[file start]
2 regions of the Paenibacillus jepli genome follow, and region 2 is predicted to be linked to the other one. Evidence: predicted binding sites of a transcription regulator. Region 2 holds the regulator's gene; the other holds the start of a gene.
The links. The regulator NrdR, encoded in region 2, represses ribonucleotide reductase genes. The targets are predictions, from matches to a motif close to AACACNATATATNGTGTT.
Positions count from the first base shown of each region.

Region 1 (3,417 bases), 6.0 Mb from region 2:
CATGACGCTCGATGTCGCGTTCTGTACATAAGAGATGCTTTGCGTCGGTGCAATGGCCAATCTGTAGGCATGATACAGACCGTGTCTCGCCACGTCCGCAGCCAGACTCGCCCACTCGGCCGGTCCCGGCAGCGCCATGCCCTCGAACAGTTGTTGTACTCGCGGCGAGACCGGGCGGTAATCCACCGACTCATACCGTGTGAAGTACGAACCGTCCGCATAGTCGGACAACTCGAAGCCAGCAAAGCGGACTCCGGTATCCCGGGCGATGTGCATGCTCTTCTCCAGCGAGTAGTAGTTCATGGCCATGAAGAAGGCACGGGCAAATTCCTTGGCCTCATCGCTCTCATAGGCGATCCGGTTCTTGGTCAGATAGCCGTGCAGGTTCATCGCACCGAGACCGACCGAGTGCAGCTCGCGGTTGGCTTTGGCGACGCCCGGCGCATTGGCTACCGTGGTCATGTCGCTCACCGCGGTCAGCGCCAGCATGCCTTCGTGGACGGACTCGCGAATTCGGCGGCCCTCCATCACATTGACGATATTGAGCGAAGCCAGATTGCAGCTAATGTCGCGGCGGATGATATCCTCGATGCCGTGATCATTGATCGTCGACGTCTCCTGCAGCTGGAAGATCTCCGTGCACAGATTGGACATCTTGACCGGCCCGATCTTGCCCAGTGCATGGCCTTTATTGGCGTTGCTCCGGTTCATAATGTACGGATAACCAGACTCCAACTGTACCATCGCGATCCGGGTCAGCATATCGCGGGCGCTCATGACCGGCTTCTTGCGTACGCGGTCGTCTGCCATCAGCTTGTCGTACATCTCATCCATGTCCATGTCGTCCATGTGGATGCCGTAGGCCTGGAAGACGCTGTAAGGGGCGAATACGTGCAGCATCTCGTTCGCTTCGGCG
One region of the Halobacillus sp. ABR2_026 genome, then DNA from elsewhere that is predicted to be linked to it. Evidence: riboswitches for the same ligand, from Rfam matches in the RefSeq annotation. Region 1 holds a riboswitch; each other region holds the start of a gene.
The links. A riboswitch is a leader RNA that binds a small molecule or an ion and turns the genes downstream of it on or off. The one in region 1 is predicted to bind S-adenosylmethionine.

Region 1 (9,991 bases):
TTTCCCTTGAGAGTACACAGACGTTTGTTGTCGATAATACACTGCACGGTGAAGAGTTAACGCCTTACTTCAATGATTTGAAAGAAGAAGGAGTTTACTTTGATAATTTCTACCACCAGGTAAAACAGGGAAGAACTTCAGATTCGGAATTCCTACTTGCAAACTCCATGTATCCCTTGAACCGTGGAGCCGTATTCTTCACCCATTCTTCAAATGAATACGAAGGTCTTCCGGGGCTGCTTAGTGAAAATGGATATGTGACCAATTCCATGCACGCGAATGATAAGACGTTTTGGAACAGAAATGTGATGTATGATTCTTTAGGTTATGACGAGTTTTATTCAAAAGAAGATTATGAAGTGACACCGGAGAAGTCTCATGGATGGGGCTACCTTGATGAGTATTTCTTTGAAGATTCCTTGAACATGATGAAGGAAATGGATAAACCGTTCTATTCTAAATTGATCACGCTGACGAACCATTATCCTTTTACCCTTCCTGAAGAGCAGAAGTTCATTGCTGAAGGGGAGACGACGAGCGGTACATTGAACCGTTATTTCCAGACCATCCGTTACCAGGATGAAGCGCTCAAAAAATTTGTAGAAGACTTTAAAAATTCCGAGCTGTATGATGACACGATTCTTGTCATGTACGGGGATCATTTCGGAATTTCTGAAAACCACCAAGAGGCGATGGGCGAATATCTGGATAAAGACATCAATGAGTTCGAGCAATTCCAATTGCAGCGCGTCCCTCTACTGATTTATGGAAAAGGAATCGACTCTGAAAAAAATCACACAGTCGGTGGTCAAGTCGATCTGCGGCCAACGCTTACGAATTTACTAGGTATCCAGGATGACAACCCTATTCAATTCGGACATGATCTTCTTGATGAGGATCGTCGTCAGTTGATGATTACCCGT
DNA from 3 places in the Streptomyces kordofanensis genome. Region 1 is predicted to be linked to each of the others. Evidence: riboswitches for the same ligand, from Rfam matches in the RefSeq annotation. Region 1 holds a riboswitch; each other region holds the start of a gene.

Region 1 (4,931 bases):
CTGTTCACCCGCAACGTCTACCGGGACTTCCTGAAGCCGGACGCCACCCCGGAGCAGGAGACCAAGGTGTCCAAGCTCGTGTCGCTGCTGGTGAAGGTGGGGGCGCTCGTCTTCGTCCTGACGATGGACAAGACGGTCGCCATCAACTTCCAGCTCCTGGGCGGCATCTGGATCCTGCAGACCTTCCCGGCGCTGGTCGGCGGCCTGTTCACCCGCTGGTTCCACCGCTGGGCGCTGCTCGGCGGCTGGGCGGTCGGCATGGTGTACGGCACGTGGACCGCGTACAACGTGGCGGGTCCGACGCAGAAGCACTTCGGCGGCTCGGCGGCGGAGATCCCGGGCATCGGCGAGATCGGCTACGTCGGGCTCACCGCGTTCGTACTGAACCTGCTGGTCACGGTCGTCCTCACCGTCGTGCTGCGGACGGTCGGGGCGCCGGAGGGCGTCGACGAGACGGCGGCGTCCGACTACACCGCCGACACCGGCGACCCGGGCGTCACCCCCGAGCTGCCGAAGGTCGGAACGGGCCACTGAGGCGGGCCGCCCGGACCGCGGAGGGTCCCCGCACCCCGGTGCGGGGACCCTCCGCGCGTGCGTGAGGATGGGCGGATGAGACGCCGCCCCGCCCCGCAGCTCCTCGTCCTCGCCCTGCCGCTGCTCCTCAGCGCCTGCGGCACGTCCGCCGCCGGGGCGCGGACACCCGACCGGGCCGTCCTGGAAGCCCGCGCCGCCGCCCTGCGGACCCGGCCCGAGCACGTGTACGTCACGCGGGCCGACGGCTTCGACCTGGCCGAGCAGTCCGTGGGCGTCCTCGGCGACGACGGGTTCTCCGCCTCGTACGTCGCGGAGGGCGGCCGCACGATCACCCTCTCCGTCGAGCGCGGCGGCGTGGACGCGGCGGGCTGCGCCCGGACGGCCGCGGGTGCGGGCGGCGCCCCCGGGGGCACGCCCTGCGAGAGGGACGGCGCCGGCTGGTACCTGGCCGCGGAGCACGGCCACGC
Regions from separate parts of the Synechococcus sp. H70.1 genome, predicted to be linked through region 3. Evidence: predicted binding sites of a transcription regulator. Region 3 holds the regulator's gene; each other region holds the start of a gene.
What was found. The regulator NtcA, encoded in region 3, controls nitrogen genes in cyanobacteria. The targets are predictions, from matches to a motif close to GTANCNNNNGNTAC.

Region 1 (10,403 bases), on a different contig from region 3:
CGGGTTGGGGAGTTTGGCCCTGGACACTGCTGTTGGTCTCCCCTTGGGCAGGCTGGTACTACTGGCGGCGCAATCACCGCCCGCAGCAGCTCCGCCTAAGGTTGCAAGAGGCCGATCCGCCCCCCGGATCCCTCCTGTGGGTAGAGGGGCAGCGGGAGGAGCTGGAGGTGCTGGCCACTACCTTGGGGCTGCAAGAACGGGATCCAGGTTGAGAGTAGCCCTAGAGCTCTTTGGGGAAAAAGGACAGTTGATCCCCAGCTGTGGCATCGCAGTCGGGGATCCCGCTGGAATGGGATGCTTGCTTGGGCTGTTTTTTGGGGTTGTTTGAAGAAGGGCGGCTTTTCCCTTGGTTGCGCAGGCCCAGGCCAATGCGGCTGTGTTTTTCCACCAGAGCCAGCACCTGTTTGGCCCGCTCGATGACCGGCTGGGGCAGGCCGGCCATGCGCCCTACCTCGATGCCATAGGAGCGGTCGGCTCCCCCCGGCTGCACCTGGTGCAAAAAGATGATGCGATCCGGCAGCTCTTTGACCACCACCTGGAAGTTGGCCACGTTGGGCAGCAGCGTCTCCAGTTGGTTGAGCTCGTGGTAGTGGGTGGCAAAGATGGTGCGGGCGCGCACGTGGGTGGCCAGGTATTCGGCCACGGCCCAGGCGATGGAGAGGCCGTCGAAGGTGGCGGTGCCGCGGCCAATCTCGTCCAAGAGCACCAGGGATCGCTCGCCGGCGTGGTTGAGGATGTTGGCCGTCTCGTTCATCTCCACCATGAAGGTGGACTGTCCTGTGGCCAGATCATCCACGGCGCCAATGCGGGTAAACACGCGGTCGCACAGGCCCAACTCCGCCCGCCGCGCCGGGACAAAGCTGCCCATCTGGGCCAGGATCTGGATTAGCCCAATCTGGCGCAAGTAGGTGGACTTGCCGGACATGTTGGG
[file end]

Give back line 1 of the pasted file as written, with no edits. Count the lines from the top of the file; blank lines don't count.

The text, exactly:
2 regions of the Paenibacillus jepli genome follow, and region 2 is predicted to be linked to the other one. Evidence: predicted binding sites of a transcription regulator. Region 2 holds the regulator's gene; the other holds the start of a gene.